You think I’m joking? Their school mascot is el Viejo Topo, a socialist beaver wearing a Che Guevara hat. Especially during election season, posters adorn every open inch of wall space, with signs proclaiming the victory of the left and the need to fight for workers rights. It is, in short, the socialist-fearing American’s nightmare. My favorite poster that I’ve seen so far is titled “Secret Map of Gringa (US) Military Bases in Latin America.”


ImageMay I present to you all El Viejo Topo?

The political activism, however, does not end in the hallways of UBA. I distinctly remember my first class at UBA (during peak election season) when out of nowhere a group of politically organized and passionate students burst into our classroom and proceeded to hand out flyers for their political organization while simultaneously entering into a heated political debate with other students in my class about their differing ideologies. I was shocked the professor was willing to be interrupted like that, and for such a significant a period of time too! I soon learned, though, that this was standard procedure at UBA during election season; classrooms are interrupted as many as six times over a span of two hours to allow for students to advertise for their various political candidates.

The whole experience may sound crazy, and it definitely leads to a fast-paced, frenzied environment, and yet I love it. I love how much people here care about what goes on both in their school and in their country. I love how confident these students are in their beliefs, and I love hearing a perspective that I would never get back in the states. What I love most of all, though, is that students listen patiently to the presentations and then debate back with the student activists (or passionately agree with them).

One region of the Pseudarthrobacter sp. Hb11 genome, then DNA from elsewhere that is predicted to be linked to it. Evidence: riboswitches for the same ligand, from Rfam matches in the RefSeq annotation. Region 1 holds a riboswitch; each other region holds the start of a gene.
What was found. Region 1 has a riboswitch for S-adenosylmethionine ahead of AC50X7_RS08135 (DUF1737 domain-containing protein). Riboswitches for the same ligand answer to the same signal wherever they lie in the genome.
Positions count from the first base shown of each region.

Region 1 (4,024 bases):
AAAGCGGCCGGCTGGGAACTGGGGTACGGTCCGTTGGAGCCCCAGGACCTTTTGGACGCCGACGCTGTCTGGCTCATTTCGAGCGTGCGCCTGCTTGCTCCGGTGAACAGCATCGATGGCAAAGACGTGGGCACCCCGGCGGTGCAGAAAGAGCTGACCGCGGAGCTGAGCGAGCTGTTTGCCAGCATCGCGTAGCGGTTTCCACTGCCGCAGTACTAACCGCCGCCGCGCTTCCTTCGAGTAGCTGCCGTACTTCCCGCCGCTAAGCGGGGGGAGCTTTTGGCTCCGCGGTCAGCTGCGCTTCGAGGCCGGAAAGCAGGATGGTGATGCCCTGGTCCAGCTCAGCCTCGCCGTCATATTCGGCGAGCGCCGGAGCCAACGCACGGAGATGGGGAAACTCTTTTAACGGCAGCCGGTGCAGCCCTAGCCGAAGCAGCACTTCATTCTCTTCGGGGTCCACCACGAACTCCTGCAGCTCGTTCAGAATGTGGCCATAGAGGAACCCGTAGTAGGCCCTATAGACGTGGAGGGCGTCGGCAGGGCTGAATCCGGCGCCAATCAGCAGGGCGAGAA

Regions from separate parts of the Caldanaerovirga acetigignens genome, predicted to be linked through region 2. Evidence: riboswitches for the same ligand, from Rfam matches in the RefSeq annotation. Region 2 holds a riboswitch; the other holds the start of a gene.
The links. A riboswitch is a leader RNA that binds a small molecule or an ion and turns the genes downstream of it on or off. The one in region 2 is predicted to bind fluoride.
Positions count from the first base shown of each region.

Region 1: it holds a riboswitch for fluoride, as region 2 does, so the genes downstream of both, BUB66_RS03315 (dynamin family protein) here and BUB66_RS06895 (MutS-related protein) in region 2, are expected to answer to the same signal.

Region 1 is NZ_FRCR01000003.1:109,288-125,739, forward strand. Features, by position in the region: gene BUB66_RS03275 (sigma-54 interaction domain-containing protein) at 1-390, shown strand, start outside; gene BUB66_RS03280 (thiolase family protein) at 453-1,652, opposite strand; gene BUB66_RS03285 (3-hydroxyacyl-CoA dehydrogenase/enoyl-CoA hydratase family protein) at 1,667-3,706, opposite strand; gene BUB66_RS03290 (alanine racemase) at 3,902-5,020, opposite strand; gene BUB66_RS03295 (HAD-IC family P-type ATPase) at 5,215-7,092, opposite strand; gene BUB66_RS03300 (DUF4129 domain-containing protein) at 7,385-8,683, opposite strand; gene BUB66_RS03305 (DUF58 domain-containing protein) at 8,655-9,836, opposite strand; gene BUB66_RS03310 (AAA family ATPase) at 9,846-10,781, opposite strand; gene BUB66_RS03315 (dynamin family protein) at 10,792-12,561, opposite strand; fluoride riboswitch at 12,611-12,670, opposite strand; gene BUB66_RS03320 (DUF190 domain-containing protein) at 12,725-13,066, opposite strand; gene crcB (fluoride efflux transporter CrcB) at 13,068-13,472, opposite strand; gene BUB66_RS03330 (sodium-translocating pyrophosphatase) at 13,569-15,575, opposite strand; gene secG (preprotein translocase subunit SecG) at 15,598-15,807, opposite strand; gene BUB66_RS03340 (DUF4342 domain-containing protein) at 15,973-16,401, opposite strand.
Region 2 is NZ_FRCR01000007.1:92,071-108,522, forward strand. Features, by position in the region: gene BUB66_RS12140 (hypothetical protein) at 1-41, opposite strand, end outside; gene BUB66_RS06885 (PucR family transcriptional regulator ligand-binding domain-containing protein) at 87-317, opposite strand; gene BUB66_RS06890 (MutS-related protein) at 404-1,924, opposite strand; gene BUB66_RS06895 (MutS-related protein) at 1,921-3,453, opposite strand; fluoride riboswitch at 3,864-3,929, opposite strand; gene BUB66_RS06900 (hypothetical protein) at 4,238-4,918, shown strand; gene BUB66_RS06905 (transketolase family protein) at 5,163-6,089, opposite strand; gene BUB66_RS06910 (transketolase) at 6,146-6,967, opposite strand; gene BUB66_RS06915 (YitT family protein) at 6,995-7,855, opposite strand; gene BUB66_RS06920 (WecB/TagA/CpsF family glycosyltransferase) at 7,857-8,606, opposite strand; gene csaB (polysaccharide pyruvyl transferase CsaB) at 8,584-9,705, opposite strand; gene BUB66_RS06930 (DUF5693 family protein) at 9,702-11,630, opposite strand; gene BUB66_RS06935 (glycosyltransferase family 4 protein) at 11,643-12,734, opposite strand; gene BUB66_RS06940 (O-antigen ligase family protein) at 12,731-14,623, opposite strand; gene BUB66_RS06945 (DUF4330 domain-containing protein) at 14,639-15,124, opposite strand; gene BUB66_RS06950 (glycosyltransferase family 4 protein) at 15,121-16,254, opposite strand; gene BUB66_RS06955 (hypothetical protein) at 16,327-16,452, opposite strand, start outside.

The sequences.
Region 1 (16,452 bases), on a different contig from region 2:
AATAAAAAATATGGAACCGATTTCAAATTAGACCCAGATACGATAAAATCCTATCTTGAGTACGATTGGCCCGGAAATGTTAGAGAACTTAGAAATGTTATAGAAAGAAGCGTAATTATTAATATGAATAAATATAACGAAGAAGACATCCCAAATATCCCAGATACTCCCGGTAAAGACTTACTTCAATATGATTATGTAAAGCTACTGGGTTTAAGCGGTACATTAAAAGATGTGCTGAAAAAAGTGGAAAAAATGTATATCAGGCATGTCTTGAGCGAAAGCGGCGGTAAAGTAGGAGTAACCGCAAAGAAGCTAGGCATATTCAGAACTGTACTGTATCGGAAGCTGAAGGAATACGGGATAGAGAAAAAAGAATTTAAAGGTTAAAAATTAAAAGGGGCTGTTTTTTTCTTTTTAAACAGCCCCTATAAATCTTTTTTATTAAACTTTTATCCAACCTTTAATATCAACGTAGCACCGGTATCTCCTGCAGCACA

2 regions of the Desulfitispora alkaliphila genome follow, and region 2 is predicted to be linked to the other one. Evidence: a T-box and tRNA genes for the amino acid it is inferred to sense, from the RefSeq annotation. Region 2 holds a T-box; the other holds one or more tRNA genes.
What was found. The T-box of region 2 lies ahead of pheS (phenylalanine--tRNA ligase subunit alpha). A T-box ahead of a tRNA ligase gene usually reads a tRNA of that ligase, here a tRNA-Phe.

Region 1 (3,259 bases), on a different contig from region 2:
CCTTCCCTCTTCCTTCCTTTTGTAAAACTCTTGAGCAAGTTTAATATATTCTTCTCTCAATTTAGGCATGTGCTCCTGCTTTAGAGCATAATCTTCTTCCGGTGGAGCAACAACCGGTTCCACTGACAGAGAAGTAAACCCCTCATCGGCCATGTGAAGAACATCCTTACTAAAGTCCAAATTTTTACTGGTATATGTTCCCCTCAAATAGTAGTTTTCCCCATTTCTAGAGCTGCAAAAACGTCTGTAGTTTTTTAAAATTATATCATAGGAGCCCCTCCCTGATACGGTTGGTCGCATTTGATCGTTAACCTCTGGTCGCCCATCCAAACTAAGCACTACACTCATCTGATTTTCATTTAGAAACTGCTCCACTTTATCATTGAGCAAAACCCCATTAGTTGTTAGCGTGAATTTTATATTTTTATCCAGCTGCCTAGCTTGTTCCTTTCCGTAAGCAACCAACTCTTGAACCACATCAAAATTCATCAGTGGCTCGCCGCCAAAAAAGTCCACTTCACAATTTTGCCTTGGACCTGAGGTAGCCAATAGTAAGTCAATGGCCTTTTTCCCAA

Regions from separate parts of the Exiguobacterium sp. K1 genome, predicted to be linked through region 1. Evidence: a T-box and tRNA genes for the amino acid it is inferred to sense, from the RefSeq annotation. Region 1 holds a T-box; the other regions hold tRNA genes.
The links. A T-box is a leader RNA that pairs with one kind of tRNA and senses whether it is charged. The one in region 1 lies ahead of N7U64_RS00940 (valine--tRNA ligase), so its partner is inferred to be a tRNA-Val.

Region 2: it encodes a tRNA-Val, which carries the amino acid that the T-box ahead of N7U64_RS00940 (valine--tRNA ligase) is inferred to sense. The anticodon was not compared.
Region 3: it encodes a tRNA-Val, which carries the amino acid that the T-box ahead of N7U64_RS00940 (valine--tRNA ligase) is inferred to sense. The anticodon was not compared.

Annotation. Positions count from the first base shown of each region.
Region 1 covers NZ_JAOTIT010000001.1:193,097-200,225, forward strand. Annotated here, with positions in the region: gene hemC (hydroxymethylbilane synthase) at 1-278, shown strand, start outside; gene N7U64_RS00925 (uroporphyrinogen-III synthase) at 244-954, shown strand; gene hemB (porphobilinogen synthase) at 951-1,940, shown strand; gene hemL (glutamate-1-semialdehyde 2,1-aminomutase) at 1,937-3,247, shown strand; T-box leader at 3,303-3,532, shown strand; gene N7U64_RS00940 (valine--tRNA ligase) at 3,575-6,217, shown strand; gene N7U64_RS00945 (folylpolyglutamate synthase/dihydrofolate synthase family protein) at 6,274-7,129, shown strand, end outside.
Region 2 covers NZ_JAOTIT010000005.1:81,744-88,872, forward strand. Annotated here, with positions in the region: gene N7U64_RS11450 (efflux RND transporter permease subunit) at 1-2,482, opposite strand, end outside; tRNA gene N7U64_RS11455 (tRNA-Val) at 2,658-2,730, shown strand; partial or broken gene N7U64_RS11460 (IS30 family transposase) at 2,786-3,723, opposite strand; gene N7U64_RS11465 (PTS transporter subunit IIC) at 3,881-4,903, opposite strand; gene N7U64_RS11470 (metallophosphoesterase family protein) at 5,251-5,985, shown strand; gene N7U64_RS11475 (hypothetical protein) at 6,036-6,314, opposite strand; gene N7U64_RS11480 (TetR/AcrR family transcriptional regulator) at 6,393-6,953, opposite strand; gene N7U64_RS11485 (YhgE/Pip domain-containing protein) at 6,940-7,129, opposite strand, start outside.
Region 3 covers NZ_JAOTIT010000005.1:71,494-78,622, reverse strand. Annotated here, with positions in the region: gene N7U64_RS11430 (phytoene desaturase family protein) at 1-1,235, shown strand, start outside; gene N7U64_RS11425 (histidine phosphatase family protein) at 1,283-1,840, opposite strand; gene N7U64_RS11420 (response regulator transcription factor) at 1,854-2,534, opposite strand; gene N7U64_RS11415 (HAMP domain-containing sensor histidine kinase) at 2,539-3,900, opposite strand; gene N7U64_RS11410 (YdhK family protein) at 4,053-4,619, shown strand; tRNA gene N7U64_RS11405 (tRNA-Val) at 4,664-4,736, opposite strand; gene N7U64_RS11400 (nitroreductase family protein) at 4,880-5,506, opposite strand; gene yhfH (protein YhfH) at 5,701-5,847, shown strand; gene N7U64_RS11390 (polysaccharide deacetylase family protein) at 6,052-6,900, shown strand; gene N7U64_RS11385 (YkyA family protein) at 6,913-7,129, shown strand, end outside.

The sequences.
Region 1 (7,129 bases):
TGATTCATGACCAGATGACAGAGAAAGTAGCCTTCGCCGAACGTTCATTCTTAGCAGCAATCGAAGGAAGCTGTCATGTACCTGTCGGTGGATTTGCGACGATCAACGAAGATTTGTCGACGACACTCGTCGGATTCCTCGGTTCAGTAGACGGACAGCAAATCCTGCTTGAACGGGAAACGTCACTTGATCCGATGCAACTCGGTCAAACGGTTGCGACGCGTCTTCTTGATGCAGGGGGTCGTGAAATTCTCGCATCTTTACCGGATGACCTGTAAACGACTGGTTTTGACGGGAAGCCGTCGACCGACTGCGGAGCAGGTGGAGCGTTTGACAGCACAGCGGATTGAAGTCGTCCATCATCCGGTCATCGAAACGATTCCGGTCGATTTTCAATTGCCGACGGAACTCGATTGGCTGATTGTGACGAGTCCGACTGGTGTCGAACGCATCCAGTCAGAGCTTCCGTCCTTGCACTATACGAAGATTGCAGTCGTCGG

It’s a school that fosters the constant flow of ideas and beliefs from many different political spectrums, and a learning environment that encourages—if not outright demands—broader engagement with what’s going on in the world outside the university. We don’t have anything like it in the US. (And this is coming from someone who goes to a pretty politically active school in Washington DC).

I came to Argentina to experience the world from a different perspective, and I’m definitely getting that experience at UBA. Of course, midterms are coming up in two weeks, at which point I’m sure my idealistic view of the school will quickly turn to resentment and despair as I realize I have to take actual exams in Philosophy and History in Spanish.

Oh well, one thing at a time!

Hasta pronto.

Here are some pictures from the Museum of Modern Art in Buenos Aires. The exhibits were amazing!

ImageThis portrait is made entirely from string. String!!



ImageNot string. (But still cool, right?)